With markets down into almost-bear-market-territory, nerves are fraying and questions are being asked.
It is perhaps time for another reminder that, “This too shall pass.”
The following is the market data surrounding all the bear markets (or near bear markets) in the S&P 500 since its inception on March 4th, 1957. In the 26 years since I started as a broker at Dean Witter, we have added 6 lines to correspond with the six bear markets I have faced in my career. We may be adding a seventh line this week if the S&P 500 closes below 3840 – which we very narrowly avoided last week.
Starting from the left, we see the date the market peaks before a bear market begins, the date the market bottoms, the percentage decline (on a closing basis) between those two time periods, the number of days that elapse between the peak and the trough, the date the market finally regains its former high, and the number of days (and then years) it takes to do so. By all means, take a moment – especially if you haven’t seen the chart before – and review the information.
At the very bottom, we see that the average “bear market decline” delivers a roughly 30% loss of value, takes roughly 322 days to do so, and requires 583 days (or 1.6 years) to complete the round trip to recovery.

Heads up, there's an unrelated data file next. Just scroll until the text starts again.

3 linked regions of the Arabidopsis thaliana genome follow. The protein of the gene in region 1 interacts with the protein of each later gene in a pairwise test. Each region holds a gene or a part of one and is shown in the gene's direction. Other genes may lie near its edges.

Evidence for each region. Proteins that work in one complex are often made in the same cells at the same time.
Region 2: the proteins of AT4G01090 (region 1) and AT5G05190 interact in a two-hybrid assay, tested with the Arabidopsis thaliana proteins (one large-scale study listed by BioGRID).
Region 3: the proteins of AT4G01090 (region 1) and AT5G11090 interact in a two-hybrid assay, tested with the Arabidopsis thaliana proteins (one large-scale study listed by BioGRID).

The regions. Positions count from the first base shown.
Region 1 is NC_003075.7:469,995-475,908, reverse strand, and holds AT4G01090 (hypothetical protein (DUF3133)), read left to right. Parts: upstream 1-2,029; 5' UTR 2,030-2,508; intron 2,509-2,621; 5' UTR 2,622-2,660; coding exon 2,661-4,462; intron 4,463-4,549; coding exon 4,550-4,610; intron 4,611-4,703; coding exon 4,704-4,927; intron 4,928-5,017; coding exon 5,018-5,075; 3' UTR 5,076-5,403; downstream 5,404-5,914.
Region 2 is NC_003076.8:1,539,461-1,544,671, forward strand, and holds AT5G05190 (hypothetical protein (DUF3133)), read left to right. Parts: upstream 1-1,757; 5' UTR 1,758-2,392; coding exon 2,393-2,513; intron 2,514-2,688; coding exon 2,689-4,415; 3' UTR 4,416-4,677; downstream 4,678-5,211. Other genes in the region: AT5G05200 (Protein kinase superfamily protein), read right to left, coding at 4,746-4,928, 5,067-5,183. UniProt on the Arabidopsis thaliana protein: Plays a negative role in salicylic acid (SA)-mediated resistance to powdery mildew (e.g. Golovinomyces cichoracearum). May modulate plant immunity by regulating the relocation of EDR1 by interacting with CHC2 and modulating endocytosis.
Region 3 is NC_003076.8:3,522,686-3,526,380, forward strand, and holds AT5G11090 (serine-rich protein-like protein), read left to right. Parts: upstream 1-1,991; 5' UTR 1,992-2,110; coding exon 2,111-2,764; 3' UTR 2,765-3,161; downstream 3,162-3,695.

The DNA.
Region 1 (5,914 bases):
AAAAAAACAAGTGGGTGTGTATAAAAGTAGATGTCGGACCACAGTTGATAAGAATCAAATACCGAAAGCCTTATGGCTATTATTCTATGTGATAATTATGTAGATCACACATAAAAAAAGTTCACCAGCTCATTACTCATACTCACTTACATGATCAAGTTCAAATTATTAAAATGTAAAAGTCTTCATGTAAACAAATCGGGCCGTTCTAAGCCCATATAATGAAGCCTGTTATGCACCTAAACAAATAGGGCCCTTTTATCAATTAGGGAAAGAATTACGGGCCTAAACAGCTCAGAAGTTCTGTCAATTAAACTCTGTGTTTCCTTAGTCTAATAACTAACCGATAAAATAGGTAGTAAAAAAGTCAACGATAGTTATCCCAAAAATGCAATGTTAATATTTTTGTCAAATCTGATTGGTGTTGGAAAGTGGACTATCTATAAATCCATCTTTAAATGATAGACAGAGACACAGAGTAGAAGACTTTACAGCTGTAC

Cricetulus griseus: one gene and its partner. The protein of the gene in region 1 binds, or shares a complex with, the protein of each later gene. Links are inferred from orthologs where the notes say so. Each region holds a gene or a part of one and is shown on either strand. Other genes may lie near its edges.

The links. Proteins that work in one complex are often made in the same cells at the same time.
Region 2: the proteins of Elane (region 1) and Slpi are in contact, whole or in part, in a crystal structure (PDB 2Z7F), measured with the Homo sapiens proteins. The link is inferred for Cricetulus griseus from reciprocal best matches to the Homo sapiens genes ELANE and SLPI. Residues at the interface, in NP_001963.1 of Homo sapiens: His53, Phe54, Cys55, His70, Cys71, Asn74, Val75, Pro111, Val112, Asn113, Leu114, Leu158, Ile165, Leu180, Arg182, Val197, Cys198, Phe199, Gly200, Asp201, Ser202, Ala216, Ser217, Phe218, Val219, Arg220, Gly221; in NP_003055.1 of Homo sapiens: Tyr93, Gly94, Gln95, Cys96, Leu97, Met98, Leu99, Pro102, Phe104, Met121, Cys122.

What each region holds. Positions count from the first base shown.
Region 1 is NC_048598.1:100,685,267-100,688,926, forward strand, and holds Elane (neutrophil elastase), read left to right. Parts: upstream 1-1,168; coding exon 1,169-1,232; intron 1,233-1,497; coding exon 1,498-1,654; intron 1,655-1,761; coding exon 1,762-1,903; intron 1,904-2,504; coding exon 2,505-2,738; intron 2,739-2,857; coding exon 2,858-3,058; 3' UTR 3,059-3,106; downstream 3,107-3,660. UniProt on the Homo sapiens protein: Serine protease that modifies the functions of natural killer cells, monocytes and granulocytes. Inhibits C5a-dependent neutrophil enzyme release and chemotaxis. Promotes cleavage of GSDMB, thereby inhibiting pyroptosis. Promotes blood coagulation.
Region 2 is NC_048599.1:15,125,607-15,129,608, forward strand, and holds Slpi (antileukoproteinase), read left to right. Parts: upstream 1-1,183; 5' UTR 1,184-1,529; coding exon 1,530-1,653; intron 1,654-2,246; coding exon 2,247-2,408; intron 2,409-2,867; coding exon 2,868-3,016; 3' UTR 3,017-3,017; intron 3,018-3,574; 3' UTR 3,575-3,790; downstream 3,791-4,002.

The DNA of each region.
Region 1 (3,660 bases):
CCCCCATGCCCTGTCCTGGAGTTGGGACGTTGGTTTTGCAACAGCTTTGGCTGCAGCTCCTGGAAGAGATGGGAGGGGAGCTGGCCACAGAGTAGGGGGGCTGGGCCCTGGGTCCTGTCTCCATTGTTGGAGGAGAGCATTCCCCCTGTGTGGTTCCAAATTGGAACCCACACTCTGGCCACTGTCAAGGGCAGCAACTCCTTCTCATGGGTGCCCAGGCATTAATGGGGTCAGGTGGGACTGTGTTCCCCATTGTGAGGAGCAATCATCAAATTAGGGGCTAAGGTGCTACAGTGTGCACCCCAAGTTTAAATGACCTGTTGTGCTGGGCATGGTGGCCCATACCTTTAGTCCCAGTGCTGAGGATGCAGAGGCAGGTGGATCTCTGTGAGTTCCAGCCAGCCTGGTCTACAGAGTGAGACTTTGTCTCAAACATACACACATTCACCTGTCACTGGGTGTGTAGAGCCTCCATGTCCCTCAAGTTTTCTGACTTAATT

Every single time the market has declined, it has recovered and gone on to new highs. There have been no exceptions to this. This is normal volatility.
Just looking at the average depth and duration has always been enough for me. The evidence doesn’t support the idea that today’s calamity won’t end in recovery. Why sell – creating an unnecessary taxable event and forcing the impossible “timing of re-entry” decision – because of normal volatility?
But, this isn’t the whole story. Perhaps the most important story of business activity across time is that of increasing earnings, dividends, and prices between one market trough and the next.
At a moment where markets are declining and pundits are wailing, it may not be enough to remind you that the pain is temporary. It is equally important to remember that the advance (of earnings and dividends at least) is permanent. I hope this additional data can be supportive of better (i.e. calmer, more patient and disciplined) investing behavior.
The three columns below represent the year-end price, the total earnings, and total dividends from the S&P 500 companies for the year of the associated market trough from the above chart. If you want to check my data, the source is the Stern School of Business at NYU.
Note how consistently all three columns go up (with very few exceptions) as one trough passes and another trough comes into view. The ONLY earnings decline between troughs is associated with the COVID-19 pandemic where businesses were forced to close across the country and families were forced to stay home. And even then, earnings only fell by 7% and advanced to over $200 in 2021 (from about $160 in 2019).